I don’t have any evidence Tim. Just seems to me like classic Crosby Textor politics, create enough fuss to drive Labour’s biggest donor away. Or in other words, Labour don’t seem to have a motive for maligning Glenn (indeed they have much to lose), whereas National have much to gain from creating that impression.

  61. jbc 61

    randal: opaque and transparent?

  62. bill brown 62

    “whereas National have much to gain from creating that impression.”

    That must be why Hooton’s banging on about it in his blog – on and on and on… Seriously, he must be filling three keyboards a day with spittle!

  63. Tim Ellis 63

    Gobsmacked, I think there’s another option:

    4. There is a wall in both parties, which exists until a point where it becomes politically necessary for the Leader to make further inquiries.

    The purpose of the wall is to distinguish between political activities and fundraising activities. Helen Clark doesn’t go around soliciting donations, Mike Williams does. John Key doesn’t go around soliciting donations, but there is a fundraising group that does so on the Party’s behalf.

    But in this case, the wall collapsed at the moment that Owen Glenn told Helen Clark that he had given money to Winston Peters. Again, this is not an issue of money to the Labour Party, but an issue of quite sensitive political management. This would never have become the political management issue that it has, if Winston Peters had not continued to lie for six months about whether the donation took place.

    In my view, it just isn’t credible for Helen Clark to say it wasn’t an issue affecting her party, or the Labour Government. Peters waged a six-month war against the media, accusing them of lying and fabricating evidence. He is a minister in her government. As Prime Minister she is required to uphold basic standards of accountability in her government, particularly since she has set such a high standard for herself and other ministers.

    What should Helen Clark have done, when Owen Glenn told her that he had donated to Winston, despite Winston’s claims to the contrary, and that he had told Mike Williams that he had donated to Winston? I think the issue of political management was quite clear. She didn’t have to sack Winston immediately. She could have, and should have, taken the following steps:

    1. Asked Winston for his recollection of events (which she did).
    2. Asked Mike Williams for his recollection of events (which she may have done, and I suspect she did, although she hasn’t confirmed this).
    3. If Winston Peters’ recollection, and Mike Williams recollection were identical (that Owen Glenn hadn’t donated to Winston, and that Owen hadn’t discussed the donation with Williams), then she should have gone back to Owen Glenn.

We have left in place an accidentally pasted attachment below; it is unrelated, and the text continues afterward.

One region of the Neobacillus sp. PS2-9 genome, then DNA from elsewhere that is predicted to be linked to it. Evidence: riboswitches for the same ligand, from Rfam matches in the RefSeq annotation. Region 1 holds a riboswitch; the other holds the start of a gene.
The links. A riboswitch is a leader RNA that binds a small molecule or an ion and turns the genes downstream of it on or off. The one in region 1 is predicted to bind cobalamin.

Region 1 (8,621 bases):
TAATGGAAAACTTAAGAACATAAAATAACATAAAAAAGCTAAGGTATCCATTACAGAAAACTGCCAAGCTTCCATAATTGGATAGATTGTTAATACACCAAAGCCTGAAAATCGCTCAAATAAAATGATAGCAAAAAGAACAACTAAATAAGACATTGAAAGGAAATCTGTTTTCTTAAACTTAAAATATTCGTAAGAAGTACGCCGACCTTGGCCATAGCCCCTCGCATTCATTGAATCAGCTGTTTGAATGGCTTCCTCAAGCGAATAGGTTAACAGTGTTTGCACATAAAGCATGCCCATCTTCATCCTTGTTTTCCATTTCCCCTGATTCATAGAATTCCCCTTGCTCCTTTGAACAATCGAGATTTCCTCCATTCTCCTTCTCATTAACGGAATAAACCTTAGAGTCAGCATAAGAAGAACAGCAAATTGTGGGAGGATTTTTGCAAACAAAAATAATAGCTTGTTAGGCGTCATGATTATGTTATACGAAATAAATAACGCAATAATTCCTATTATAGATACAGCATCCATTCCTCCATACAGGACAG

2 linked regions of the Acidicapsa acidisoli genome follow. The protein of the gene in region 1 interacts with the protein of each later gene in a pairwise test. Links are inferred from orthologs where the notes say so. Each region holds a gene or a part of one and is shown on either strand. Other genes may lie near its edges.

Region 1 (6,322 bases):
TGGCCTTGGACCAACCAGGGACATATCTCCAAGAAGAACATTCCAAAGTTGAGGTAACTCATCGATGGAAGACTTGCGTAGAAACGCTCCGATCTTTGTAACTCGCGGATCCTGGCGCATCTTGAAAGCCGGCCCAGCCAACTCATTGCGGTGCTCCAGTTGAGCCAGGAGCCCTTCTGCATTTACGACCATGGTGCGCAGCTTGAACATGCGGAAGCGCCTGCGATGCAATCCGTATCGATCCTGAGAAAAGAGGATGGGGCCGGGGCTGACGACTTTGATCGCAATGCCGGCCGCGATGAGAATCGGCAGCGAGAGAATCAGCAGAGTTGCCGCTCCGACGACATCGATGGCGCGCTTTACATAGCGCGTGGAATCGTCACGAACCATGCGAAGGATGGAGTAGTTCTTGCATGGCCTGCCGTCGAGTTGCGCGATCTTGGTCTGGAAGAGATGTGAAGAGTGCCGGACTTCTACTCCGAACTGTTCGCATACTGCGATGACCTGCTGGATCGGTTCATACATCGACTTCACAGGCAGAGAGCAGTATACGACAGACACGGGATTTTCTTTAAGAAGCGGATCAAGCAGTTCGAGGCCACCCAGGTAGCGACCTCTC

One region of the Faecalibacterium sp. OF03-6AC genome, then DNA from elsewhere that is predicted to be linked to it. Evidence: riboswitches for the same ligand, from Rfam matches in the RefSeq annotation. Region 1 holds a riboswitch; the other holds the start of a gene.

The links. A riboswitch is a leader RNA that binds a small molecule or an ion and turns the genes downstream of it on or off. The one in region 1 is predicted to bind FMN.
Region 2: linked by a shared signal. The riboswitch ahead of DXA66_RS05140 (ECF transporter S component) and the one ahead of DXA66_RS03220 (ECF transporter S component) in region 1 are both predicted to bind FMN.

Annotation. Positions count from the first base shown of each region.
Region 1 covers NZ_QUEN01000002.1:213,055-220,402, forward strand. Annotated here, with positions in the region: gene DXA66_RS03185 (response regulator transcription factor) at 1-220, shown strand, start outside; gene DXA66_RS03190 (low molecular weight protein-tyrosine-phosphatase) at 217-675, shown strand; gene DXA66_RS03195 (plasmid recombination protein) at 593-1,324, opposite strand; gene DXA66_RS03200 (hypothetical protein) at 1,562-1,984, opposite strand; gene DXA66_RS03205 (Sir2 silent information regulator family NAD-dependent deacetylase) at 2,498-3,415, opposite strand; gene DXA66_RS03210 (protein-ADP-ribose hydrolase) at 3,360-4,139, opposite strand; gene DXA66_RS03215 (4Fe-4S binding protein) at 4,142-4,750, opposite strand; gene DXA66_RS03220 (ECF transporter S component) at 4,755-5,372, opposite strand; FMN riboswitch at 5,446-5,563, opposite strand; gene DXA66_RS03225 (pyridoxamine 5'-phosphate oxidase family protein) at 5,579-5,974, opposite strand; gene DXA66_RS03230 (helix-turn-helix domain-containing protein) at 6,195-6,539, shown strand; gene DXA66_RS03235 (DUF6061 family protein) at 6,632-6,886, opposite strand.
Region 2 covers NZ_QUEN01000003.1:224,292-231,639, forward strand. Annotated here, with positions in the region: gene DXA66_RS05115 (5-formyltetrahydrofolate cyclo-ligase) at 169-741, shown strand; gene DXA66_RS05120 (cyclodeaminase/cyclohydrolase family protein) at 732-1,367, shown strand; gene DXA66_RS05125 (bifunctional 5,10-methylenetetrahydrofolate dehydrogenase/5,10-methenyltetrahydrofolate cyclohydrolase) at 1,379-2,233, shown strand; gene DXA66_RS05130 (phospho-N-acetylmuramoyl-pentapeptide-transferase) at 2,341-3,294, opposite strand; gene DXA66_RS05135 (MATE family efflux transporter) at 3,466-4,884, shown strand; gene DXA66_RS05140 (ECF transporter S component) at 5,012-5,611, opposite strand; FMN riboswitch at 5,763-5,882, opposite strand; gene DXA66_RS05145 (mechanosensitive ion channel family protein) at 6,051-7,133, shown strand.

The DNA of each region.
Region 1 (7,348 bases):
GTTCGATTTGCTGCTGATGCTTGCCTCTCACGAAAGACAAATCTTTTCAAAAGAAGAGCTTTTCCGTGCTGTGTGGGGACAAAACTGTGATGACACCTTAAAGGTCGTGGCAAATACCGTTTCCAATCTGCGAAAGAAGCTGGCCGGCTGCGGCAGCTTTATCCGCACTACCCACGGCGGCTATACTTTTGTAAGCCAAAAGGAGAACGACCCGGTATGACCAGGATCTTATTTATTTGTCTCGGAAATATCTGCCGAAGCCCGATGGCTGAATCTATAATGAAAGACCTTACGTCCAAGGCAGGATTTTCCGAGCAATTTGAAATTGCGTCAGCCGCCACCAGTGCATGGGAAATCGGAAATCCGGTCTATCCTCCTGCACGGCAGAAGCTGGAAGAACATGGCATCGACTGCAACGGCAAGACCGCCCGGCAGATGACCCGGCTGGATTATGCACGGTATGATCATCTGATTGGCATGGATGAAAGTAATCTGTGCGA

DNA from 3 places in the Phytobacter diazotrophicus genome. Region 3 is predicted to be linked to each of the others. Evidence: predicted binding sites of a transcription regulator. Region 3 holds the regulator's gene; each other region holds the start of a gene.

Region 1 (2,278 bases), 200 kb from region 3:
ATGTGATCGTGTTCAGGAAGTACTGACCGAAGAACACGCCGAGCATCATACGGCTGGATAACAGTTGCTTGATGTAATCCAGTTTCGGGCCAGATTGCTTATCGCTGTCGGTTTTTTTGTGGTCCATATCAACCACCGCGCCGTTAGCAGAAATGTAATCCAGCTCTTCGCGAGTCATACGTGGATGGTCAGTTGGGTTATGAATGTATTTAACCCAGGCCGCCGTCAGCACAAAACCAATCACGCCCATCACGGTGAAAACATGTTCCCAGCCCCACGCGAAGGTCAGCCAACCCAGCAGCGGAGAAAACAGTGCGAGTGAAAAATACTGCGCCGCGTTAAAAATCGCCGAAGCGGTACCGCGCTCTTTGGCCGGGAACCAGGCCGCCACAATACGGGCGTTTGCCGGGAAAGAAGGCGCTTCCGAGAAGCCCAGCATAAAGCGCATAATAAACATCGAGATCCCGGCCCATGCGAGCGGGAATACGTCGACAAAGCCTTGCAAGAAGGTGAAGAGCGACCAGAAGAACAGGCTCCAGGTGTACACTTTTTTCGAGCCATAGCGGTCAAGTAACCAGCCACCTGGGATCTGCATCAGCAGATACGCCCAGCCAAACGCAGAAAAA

4. In point 3, she should have said: “Look, Owen, if we don’t resolve this it has a reasonably high chance of being messy. Winston says there was no donation. Mike says he doesn’t know about the donation. I don’t know what to make of this. You’re a big friend of the Labour Party, and you don’t want to do anything that could harm the Labour Party. Please find some documentary evidence to back up your claim, and I will deal with it. If you can’t do that, please shut up about it.”
    5. If Williams had spoken to Glenn about the donation, and knew about it, then he would have admitted it to Clark if she had asked him. She still should have gone back to Glenn to get the documentary evidence. This would have given her ample reason not to trust Winston’s word.
    6. If she had Williams’ word, Glenn’s word, and Glenn’s documentary evidence, she should have gone back to Winston. She should have said: “Look, Winston. Owen has shown me the payment authority. He made a payment to Brian Henry’s trust account. Mike Williams has told me that he knew about it in advance. What you are saying to the public, and the media, is not credible. Quit the posturing, come clean on it, and we’ll resolve it. If you don’t, I will hang you out to dry. I will not allow the Labour Party to be brought into this mess. Clean it up.”

    I have no idea why she didn’t do that. I have no idea why she chose to sit on the information for six months, and say that she thought it was just a “conflict of evidence”, and that there was probably an honest explanation for this. That says to me that Helen Clark exercised very poor political judgement in this case. It has got far bigger than it should have. She has shown far superior political management skills than probably any other politician in recent New Zealand history. I think she’s let herself down this time.

  64. r0b 64

    I agree that it is speculation on my part, … It is inconceivable to me … Further, it is inconceivable … And it is inconceivable to me that

    You keep using that word, I do not think it means what you think it does.

    It’s not inconceivable at all – Gordon Campbell says it better than I was going to:
    http://election08.scoop.co.nz/gordon-campbell-on-the-owen-glenn-testimony/